Bucharest, January 8, 2015/ Independent Balkan News Agency
By Daniel Stroe
Romania’s prosecutor-general has today reiterated the need of a law which allows state security agencies to retain data from pre-paid card and Internet users in the wake of the terrorist attacks in France, reigniting a debate on the so-called “Big Brother” law which was last year rejected by the Constitutional Court.
“For an effective prevention of the terrorist acts we need suitable instruments and the laws concerning pre-paid mobile cards and the data retention could represent such suitable instruments, if we had them. We must pass effective laws that can constitute very good instruments to prevent acts of terrorism, you mentioned Paris… Look at what trying to combat looks like! What’s going on is terrible”, Tiberiu Nita told the media today.
The so-called “Big Brother” law was struck down as unconstitutional by Romania’s top court last July. The law stipulated all the mobile operators and Internet providers shall retain for six months data of users which shall be given to state security institutions upon request. At the same time, the law obliged all the buyers of pre-paid SIMs to present an ID card, which is not the case at the moment.
The bill and then promulgated law had sparked a heated debate in Romania, with the civil society warning against serious violations of intimacy right. In a public letter to the Ombudsman, several organizations warned the law will be ineffective since, they argued, in the absence of a pan-European regulation concerning these pre-paid SIMs, criminals could as well buy these cards from other European countries and then use them in Romania to commit crimes.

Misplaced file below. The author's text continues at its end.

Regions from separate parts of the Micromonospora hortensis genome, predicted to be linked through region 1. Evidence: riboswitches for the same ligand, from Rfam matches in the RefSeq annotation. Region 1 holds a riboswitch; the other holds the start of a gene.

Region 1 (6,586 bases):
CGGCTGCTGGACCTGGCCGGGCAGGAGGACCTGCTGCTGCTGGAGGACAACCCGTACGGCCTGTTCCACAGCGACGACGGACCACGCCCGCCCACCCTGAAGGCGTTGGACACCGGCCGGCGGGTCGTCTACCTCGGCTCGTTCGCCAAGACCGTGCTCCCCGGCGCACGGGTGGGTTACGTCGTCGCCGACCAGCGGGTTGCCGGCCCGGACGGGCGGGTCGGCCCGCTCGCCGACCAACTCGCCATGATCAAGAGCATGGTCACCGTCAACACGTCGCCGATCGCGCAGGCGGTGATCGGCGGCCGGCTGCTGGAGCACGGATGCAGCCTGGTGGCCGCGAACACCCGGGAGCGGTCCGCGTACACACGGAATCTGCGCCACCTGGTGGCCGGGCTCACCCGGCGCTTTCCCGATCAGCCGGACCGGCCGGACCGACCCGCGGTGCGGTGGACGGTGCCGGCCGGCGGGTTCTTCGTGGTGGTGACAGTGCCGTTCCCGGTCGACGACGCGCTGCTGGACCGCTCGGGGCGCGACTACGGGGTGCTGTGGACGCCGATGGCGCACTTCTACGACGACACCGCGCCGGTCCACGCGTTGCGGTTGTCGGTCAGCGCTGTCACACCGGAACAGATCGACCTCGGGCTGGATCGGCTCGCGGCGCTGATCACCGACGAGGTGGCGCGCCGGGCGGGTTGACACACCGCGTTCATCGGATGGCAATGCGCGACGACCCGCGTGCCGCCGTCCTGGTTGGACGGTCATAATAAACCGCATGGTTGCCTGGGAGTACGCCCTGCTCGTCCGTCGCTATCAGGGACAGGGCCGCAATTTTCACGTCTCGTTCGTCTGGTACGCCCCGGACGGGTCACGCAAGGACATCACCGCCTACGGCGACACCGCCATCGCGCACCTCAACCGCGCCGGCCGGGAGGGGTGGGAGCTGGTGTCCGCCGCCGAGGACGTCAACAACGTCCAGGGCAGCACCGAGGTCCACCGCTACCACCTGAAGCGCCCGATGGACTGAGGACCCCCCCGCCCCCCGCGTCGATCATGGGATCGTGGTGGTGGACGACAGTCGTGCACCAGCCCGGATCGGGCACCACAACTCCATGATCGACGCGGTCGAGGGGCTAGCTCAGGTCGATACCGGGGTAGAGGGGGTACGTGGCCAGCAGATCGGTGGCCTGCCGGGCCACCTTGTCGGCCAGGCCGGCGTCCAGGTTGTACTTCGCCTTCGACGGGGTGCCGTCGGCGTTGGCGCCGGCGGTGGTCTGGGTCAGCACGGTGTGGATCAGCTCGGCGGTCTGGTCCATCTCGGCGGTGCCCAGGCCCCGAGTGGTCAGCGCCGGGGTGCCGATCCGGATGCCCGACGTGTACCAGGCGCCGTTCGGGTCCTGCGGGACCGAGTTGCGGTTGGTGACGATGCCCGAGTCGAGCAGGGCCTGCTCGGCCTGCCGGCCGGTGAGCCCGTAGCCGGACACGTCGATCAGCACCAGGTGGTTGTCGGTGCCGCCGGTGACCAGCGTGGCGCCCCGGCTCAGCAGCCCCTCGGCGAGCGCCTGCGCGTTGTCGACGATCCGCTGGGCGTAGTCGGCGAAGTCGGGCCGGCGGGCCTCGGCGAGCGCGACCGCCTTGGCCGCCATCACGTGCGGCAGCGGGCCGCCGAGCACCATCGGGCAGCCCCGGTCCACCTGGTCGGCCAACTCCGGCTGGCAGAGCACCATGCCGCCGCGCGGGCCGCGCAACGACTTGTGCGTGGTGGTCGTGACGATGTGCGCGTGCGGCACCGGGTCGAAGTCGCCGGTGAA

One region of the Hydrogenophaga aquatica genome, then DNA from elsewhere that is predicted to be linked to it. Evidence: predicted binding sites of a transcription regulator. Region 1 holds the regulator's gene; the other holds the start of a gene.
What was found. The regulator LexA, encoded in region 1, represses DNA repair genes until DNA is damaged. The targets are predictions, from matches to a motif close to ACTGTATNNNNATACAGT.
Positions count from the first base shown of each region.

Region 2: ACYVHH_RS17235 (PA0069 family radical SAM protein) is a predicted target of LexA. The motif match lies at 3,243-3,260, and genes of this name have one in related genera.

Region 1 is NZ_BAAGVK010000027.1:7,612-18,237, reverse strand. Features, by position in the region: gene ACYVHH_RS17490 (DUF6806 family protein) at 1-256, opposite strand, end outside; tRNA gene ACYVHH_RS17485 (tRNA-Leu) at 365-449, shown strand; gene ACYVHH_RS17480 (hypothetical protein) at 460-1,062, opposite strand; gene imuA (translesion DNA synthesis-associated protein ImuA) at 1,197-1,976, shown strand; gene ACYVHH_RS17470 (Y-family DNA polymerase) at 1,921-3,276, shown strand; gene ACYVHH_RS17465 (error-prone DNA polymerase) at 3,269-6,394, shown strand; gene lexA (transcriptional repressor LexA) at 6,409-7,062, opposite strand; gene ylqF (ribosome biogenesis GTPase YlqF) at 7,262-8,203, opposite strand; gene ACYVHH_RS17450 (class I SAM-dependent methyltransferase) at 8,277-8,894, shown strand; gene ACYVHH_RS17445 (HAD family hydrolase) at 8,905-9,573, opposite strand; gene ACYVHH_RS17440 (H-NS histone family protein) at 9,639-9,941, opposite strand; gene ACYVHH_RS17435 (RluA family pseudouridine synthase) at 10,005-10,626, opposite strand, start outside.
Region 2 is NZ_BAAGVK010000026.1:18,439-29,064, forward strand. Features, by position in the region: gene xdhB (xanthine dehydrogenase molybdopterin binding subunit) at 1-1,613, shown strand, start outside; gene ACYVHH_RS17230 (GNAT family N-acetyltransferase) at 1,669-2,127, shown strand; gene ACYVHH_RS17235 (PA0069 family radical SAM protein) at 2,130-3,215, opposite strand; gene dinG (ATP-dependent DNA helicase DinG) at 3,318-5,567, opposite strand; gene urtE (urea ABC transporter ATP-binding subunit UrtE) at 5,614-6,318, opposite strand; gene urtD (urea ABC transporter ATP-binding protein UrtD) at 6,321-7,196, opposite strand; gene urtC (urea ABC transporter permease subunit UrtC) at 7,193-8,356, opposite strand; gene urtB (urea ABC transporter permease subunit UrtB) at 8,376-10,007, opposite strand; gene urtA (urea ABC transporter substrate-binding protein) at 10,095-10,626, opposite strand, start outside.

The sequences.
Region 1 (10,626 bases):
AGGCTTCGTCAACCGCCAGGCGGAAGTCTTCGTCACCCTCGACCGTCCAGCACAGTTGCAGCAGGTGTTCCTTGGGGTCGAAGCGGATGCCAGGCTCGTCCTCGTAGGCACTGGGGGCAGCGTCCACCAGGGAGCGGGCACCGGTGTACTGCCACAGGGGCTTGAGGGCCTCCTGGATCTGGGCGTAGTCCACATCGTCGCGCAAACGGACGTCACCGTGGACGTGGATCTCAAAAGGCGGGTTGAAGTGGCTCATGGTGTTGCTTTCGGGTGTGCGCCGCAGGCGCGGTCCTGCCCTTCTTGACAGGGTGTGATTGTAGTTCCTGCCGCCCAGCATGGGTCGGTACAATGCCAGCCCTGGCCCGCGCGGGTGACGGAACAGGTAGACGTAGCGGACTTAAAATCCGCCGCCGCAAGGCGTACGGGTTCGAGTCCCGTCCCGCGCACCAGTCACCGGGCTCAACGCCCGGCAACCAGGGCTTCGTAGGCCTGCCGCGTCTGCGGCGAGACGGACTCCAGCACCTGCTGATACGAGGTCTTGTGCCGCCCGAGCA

But officials were quick to warn that Romania risks becoming a destination for criminals and terrorists unless the law is passed. Some went as far as warning terrorists are buying “bags” of SIMs from Romania.
“To act firmly against terrorists and to prevent acts of terrorism, no measure can be considered too disproportionate”, Nitu added today. He went on to point out no terrorism files are currently being handled by Romania’s Prosecutor-General’s Office which he said it means state security institutions are doing their job.
Amid the reignited debate, an inter-institutional working group, put together by PM Victor Ponta in April 2014, was today urgently convened by the Communications Ministry. The ministry issued a statement today, warning the rejection of the law last year “has created an institutional void with possible negative consequences on the activity of judicial institutions, courts and national security state bodies”. Most likely, the law, probably in a slightly different form to try to avoid a new negative result from the Constitutional Court, is to be tabled again amid pressure from ongoing events in Europe, with an outcome hard to foresee at this point.